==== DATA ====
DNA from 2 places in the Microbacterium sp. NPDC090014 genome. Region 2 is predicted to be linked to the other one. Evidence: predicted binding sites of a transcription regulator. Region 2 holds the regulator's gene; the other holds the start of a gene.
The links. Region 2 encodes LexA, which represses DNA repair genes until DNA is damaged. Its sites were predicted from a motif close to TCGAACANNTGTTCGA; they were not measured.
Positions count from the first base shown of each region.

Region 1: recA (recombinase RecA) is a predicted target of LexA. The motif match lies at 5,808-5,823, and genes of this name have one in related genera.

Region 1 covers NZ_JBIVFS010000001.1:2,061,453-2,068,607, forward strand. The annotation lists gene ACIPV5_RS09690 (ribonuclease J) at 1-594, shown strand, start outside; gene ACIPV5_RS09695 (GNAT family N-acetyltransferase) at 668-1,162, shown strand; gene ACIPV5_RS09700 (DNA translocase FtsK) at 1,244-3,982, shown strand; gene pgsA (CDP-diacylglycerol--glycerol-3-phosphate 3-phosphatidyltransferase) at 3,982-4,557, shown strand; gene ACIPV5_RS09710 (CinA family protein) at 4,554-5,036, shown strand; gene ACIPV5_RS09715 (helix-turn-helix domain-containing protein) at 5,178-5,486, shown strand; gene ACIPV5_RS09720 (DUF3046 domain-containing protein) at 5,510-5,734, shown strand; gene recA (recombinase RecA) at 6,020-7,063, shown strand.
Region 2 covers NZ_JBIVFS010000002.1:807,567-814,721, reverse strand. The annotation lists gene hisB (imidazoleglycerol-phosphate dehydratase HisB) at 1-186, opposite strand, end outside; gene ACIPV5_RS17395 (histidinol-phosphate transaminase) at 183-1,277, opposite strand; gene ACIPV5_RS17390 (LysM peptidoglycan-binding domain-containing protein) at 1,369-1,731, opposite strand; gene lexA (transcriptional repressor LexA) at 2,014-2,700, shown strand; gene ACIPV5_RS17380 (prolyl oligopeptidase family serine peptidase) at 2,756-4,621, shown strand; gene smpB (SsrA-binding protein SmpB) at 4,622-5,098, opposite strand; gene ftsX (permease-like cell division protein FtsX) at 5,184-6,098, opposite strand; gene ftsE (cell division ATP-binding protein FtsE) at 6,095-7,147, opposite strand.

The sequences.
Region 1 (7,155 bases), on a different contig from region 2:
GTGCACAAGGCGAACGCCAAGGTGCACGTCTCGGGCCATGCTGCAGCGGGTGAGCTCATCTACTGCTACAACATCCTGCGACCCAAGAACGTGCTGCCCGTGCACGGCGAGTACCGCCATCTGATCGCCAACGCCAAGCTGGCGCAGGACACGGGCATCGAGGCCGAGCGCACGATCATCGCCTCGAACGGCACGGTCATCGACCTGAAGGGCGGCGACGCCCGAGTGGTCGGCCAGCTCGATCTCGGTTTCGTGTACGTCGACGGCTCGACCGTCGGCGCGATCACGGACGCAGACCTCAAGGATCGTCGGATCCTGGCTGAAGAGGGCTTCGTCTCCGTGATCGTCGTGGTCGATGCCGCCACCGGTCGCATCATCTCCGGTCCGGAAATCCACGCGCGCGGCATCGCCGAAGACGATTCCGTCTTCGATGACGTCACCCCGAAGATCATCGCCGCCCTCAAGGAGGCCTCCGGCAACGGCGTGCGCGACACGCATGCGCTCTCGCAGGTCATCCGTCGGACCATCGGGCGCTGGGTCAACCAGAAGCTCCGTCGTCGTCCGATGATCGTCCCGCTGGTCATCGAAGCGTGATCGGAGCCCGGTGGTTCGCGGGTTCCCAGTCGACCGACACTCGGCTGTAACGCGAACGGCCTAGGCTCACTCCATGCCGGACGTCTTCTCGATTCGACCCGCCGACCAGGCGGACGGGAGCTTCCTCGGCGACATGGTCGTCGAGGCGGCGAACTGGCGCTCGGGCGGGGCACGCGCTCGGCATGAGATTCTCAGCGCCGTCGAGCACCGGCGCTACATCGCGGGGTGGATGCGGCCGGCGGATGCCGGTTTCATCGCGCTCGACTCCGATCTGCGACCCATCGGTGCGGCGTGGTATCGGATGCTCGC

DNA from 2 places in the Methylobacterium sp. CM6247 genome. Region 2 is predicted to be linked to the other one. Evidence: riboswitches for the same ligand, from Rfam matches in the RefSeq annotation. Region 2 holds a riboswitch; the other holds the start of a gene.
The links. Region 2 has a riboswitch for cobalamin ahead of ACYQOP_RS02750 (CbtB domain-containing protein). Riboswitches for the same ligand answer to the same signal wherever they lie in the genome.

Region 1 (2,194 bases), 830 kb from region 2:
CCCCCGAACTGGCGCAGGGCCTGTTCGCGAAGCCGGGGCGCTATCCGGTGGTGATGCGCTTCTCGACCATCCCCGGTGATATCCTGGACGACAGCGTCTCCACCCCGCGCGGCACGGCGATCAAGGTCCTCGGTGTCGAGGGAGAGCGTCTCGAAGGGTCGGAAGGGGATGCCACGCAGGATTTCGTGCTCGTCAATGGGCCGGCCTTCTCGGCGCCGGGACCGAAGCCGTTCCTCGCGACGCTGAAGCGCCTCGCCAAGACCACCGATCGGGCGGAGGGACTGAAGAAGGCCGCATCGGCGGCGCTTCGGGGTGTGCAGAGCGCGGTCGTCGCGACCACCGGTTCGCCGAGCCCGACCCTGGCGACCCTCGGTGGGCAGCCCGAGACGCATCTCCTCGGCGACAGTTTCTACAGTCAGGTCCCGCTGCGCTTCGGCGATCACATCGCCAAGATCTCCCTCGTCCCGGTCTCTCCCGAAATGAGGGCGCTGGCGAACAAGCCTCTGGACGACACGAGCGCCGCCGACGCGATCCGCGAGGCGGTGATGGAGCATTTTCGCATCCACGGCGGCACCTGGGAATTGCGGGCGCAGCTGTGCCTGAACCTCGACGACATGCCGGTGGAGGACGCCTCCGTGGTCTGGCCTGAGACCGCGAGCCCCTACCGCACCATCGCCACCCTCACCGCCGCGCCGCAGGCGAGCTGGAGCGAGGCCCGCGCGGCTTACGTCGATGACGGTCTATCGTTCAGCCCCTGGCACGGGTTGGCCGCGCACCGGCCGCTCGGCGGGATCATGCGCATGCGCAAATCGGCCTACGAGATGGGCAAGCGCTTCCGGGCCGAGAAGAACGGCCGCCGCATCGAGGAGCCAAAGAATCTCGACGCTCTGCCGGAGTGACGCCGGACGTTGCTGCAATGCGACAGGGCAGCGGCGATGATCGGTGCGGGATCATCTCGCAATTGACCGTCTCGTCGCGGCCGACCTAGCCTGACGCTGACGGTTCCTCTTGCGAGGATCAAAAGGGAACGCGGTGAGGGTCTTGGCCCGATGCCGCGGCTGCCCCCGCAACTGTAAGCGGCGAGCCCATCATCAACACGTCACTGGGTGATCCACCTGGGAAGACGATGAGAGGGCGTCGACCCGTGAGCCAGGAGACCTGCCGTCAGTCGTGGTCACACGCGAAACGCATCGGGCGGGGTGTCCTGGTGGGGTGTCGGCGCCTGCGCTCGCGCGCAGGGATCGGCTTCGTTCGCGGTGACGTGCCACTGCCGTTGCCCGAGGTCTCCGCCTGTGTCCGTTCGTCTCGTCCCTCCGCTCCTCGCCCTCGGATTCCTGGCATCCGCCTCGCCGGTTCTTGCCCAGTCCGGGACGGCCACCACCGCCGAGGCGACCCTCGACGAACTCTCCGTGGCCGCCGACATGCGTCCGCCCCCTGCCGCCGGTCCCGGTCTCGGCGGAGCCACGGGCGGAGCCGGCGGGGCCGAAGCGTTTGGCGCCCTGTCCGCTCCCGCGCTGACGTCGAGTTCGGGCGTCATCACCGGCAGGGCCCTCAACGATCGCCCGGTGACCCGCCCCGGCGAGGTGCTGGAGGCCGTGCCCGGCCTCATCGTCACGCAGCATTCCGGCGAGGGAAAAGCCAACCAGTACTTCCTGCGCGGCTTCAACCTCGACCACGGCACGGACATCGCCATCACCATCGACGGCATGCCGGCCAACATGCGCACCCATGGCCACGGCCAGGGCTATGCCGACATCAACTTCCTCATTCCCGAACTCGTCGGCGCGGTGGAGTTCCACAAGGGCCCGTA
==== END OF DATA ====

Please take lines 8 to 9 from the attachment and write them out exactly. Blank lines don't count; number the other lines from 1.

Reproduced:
Region 1 (7,155 bases), on a different contig from region 2:
GTGCACAAGGCGAACGCCAAGGTGCACGTCTCGGGCCATGCTGCAGCGGGTGAGCTCATCTACTGCTACAACATCCTGCGACCCAAGAACGTGCTGCCCGTGCACGGCGAGTACCGCCATCTGATCGCCAACGCCAAGCTGGCGCAGGACACGGGCATCGAGGCCGAGCGCACGATCATCGCCTCGAACGGCACGGTCATCGACCTGAAGGGCGGCGACGCCCGAGTGGTCGGCCAGCTCGATCTCGGTTTCGTGTACGTCGACGGCTCGACCGTCGGCGCGATCACGGACGCAGACCTCAAGGATCGTCGGATCCTGGCTGAAGAGGGCTTCGTCTCCGTGATCGTCGTGGTCGATGCCGCCACCGGTCGCATCATCTCCGGTCCGGAAATCCACGCGCGCGGCATCGCCGAAGACGATTCCGTCTTCGATGACGTCACCCCGAAGATCATCGCCGCCCTCAAGGAGGCCTCCGGCAACGGCGTGCGCGACACGCATGCGCTCTCGCAGGTCATCCGTCGGACCATCGGGCGCTGGGTCAACCAGAAGCTCCGTCGTCGTCCGATGATCGTCCCGCTGGTCATCGAAGCGTGATCGGAGCCCGGTGGTTCGCGGGTTCCCAGTCGACCGACACTCGGCTGTAACGCGAACGGCCTAGGCTCACTCCATGCCGGACGTCTTCTCGATTCGACCCGCCGACCAGGCGGACGGGAGCTTCCTCGGCGACATGGTCGTCGAGGCGGCGAACTGGCGCTCGGGCGGGGCACGCGCTCGGCATGAGATTCTCAGCGCCGTCGAGCACCGGCGCTACATCGCGGGGTGGATGCGGCCGGCGGATGCCGGTTTCATCGCGCTCGACTCCGATCTGCGACCCATCGGTGCGGCGTGGTATCGGATGCTCGC